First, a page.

(SecurityBoulevard) Researchers from the Centre for Quantum Technologies in Singapore are helping advance a technique involving pairs of entangled light particles to enable stronger cyber security. The project is driven by the NUS-Singtel Cyber Security Research & Development Laboratory.
The technology is called Quantum Key Distribution (QKD) and it’s by no means a new development. QKD leverages a property of subatomic particles called “quantum entanglement” to generate unbreakable encryption keys.
Associate Professor Alexander Ling, a Principal Investigator at CQT, led this work for the NUS-Singtel lab. He said, “Before these results, it was not known if the multi-segment nature of deployed fibre would enable high precision dispersion cancellation, because the segments don’t generally have identical zero dispersion wavelengths.” The paper’s co-authors also include CQT’s Shi Yicheng, Poh Hou Shun and Christian Kurtsiefer.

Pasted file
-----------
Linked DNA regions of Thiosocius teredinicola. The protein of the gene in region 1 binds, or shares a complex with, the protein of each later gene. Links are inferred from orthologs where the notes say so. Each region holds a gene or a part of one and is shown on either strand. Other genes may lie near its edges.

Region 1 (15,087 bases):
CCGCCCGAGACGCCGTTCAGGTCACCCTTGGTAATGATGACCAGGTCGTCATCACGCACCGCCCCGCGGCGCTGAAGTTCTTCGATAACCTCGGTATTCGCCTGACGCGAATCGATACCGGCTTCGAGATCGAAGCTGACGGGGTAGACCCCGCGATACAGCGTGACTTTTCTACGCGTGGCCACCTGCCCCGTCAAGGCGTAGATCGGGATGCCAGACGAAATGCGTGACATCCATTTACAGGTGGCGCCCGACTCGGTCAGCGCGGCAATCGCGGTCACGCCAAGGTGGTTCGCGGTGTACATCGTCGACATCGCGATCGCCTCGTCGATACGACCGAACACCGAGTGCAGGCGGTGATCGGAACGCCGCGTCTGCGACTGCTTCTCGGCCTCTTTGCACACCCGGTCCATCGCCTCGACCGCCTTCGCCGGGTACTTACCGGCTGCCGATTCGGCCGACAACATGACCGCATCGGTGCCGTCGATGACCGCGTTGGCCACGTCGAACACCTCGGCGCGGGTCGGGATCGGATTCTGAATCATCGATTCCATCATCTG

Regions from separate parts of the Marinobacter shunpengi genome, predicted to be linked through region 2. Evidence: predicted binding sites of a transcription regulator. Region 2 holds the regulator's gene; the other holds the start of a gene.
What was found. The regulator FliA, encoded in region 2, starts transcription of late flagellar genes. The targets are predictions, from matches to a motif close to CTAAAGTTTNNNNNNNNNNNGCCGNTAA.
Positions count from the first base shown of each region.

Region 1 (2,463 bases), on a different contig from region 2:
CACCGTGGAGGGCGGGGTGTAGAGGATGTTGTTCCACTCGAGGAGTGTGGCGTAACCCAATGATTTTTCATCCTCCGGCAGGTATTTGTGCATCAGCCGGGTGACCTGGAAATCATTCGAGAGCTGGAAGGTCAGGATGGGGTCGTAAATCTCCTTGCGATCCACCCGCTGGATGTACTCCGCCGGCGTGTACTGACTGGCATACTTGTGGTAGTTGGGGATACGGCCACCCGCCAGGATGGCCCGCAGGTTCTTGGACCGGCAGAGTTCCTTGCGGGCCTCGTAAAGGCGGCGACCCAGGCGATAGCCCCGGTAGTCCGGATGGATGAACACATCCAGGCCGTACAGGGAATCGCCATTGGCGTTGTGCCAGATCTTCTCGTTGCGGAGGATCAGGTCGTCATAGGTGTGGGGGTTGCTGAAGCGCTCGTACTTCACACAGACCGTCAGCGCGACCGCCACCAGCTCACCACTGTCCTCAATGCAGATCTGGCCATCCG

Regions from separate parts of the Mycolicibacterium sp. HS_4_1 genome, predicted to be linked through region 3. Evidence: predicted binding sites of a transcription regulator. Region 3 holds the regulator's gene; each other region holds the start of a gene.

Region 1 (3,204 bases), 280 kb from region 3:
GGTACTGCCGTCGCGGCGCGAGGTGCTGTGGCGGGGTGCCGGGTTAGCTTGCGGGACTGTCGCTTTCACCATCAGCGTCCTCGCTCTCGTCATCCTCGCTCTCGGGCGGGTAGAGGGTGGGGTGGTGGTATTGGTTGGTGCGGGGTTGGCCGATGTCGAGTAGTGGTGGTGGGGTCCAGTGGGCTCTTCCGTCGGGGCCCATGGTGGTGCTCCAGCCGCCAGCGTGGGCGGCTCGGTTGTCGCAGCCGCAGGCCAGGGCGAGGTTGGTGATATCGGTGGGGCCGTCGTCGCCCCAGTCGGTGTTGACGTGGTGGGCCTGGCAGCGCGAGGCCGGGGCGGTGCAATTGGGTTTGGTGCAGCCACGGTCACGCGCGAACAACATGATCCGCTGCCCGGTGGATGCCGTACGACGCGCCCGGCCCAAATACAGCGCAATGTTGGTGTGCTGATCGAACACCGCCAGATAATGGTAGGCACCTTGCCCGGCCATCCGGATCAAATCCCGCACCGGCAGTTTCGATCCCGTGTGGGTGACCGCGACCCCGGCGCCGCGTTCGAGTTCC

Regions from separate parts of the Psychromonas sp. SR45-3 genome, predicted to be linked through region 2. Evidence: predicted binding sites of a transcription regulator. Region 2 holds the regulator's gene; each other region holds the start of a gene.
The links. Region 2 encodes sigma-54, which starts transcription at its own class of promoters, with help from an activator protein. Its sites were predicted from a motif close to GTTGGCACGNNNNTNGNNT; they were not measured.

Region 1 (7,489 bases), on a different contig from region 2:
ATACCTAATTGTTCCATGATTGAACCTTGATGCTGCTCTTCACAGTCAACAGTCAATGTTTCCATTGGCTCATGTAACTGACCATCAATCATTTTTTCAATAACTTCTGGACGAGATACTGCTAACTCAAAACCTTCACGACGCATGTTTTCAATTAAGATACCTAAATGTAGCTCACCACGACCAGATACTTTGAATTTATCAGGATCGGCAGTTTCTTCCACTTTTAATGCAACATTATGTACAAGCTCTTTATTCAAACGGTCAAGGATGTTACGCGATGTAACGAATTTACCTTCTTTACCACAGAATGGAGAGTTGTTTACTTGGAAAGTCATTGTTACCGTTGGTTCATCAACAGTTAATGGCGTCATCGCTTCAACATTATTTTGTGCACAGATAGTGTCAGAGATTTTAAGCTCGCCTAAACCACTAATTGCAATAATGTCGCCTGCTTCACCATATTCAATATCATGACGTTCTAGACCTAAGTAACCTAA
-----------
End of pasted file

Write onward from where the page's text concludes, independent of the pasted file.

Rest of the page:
In showing it can work, the team boosts expectations for QKD over commercial fibre. The entangled photons could find other applications, too. For example, the photons in each pair are created within femtoseconds of each other. Their coordinated arrival times might synchronise clocks for time-critical operations such as financial trading.